Discussion made for week 1 and the questions that needed to be answered:
- What do you think the word “design” implies? What does “instructional design” means to you? How does the meaning change when adding the word “systematic” in front of “instructional design”?
- Share your own experiences to illustrate your point(s) above. When you share your experiences, be sure to describe the process you use to design or create learning experiences for others. It does not need to be in formal learning environments such as schools or professional development courses.
- In your opinion, how does Instructional Design relate to Educational Technology?
- Share a short description of the topic you plan to work on for the required Instructional Design project in this course. In your description, include:
- The targeted learners
- The context of the instruction
- The topic of the instruction
- The estimated duration of the instruction
Design starts off as a plan, blueprints, an outline of what is wanting to be learned/trained. The planning is only the beginning of the process, this is why it is not called instructional planning. Once there is a plan created, then the designing happens. Designing includes systematic organization, creativity, figuring out the best way to learn a topic in the most efficient way that is effective and keeps the learner engaged in what is being taught while taking advantage of resources in the best way possible. Instructional design is the creation and designing of a program, unit, lesson, and/or training of a particular topic. While there are several different kinds of designers, instructional designers create the curriculum used to teach the topic. The word “systematic” refers to the process used in order to create the instruction. It means the designer used a systematic method in creating the instruction to help make sure there are no holes in the learning and all the aspects within the instruction is included.
The designing I do on a regular basis involves curriculum that has already been created and supplementing it to best meet the needs of my students. For 5 years I have used a social constructivist curriculum to teach junior/high school students different math levels. The curriculum was great except it usually didn’t have enough problems for the students to practice a new skill, it instructed using application. I was constantly looking for supplementary material to help my students practice the skill being learned. I now teach at a school that uses a curriculum that uses direct teaching, exactly the opposite method. Now I’m always looking for supplementary material to show how the math is used outside the worksheet and textbook, how to bring the numbers to life. My first goto is the web and the many different sites that specialize in math by topics. I also take a lot of notes in my designing to better what I do for the next year. I start by seeing what material I have and what I do not, so I know what I need to look for. I then search, speak with other teachers, and journal what I like and don’t on what I have found. Much of my instruction is made on the spot as I answer students questions and create problems off the cuff.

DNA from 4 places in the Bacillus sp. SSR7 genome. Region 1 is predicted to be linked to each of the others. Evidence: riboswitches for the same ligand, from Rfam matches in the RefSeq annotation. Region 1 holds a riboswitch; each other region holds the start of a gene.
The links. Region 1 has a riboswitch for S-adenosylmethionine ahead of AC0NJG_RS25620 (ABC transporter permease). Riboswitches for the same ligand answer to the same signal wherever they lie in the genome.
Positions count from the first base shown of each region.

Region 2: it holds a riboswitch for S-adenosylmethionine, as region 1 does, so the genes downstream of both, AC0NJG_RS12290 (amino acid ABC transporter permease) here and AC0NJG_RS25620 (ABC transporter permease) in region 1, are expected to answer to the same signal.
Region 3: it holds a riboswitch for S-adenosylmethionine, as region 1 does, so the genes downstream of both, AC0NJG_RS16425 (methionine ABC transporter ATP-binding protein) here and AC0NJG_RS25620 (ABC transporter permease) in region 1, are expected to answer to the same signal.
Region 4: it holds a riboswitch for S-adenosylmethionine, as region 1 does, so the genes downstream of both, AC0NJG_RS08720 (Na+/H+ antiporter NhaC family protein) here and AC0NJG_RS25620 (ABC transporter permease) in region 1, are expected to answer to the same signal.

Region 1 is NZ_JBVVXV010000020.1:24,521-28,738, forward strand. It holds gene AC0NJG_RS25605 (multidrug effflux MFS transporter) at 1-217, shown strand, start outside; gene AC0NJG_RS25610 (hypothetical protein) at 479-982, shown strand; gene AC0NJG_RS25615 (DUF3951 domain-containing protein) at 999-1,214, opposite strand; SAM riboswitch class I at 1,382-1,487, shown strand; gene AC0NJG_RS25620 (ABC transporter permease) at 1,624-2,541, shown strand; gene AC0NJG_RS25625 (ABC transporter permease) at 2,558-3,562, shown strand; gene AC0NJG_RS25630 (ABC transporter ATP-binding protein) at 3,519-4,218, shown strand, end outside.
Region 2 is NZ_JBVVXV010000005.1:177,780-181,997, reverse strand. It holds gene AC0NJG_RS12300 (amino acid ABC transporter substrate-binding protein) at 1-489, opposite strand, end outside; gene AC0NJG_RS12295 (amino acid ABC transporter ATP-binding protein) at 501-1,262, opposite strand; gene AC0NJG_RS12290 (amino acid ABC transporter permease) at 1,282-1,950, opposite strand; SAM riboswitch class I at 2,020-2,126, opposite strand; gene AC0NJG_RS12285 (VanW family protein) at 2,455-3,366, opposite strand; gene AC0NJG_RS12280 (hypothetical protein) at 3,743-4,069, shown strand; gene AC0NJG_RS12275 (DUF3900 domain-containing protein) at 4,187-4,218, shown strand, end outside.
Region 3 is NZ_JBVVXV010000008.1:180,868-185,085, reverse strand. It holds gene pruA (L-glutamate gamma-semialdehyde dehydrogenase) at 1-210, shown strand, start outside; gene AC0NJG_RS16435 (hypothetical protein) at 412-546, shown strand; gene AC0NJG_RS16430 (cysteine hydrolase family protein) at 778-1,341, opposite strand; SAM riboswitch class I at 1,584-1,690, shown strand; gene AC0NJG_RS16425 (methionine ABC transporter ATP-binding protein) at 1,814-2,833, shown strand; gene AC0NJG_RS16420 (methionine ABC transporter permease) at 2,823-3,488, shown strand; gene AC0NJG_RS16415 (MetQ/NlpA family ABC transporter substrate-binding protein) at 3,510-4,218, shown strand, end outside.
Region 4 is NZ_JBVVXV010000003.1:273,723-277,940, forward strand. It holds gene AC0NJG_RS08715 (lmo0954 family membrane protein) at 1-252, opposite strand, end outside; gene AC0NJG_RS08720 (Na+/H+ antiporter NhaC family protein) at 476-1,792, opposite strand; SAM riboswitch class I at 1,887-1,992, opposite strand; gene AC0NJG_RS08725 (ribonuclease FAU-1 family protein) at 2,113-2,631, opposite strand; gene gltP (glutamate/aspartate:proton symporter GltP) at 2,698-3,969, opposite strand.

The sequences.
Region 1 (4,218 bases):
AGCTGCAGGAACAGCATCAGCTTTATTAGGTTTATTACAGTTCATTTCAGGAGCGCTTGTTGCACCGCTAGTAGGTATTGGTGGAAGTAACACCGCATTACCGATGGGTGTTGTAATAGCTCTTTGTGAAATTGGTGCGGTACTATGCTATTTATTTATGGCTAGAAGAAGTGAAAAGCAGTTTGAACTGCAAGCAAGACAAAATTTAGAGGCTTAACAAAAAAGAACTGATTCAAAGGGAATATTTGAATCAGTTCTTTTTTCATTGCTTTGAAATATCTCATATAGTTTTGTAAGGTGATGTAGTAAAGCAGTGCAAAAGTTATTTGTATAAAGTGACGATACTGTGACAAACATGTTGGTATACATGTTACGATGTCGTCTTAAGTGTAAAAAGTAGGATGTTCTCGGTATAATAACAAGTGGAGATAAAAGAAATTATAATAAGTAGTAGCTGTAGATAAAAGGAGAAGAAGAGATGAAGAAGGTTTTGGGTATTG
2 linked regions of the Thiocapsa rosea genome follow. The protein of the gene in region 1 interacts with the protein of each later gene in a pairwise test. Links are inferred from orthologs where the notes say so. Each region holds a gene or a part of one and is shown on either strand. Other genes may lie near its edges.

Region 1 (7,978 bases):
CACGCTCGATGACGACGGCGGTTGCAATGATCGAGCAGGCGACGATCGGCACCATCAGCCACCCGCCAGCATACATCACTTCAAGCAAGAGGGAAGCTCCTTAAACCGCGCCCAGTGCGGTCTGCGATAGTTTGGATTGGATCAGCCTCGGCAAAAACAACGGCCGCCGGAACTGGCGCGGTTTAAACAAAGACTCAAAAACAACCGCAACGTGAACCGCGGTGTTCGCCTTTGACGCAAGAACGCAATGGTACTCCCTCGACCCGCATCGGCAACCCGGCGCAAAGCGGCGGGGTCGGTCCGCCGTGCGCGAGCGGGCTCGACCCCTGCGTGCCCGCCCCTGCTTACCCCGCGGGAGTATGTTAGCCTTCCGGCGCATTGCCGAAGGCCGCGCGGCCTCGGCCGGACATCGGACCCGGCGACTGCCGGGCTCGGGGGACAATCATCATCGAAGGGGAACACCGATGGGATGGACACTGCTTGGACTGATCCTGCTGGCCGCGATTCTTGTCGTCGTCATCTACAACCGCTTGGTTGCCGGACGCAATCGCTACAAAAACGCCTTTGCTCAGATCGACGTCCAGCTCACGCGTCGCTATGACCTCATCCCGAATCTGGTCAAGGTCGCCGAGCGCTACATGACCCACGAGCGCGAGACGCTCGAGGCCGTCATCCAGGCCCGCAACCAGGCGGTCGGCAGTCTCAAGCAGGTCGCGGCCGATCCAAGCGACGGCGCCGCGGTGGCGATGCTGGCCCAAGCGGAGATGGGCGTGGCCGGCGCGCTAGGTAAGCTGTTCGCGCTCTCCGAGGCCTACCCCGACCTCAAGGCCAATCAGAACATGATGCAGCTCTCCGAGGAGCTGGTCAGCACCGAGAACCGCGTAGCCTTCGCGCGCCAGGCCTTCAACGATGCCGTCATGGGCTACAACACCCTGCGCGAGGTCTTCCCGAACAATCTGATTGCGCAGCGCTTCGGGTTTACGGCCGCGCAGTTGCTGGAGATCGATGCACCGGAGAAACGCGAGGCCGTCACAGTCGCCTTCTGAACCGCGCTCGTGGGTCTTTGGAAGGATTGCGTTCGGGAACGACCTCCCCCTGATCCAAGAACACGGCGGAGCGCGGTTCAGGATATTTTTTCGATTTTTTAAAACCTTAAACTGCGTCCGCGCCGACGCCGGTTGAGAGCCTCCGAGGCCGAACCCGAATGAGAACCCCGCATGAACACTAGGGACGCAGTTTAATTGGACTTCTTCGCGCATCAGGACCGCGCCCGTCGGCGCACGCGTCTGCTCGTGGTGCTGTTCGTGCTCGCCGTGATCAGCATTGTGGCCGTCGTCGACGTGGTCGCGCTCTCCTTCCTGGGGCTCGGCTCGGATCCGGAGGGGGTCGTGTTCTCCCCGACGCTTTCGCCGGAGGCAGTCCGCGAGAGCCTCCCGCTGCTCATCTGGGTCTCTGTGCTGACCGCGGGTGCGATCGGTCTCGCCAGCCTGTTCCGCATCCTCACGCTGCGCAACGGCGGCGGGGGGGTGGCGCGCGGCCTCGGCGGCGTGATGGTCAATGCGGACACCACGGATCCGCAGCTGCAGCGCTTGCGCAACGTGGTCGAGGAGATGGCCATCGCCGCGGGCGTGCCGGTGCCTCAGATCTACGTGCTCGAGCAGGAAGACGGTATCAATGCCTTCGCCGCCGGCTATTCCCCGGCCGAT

Instructional design and educational technology are two different subjects that can go hand in hand together. One can be an instructional designer and never use technology for implementing the instruction, however technology is incorporated in all areas of our lives, so depending on what is being learned, usually it would be beneficial to use technology within instruction. On the other side, educational technologists would only benefit from learning the different methods of instructional design to become a better technologist. Visually I see educational technology and instructional design as an overlapping Venn diagram.
- For my project I plan to to instruct a math lesson for Freshmen/Sophomore Algebra I students (students who struggle with mathematics). The topic is connecting graphs, tables and equations and how all 3 work together and can be seen as the same thing. This lesson will be either 2 or 3 one hour class sessions long.
My reflection at the end of the week:
This week has been stressful as I am trying to figure out how to fit everything together and include time for thoughtful thinking and reflection. There was quite a bit of reading, more then I anticipated. I need to plan for that and figure out when will work best for me to read with thoughtful attention.
With the theory that has been brought in through the reading I am making connections to other classes within the MET program and see overlap, which is very good and also similar to my Venn Diagram. The light bulb went off a few times as did the ringing of the bell with connections to my own philosophy and how I want to incorporate it with my project.
I am still at the very beginning stages in my thinking with my project. I do not know how I want to evaluate my student’s learning yet, nor do I know what all the activities and objectives I want to meet through the project either. Since I mainly work with students who do not understand math, I want to make my project as applicable as possible so they can see connections to math and future job/career/ways of looking at math outside of the school walls.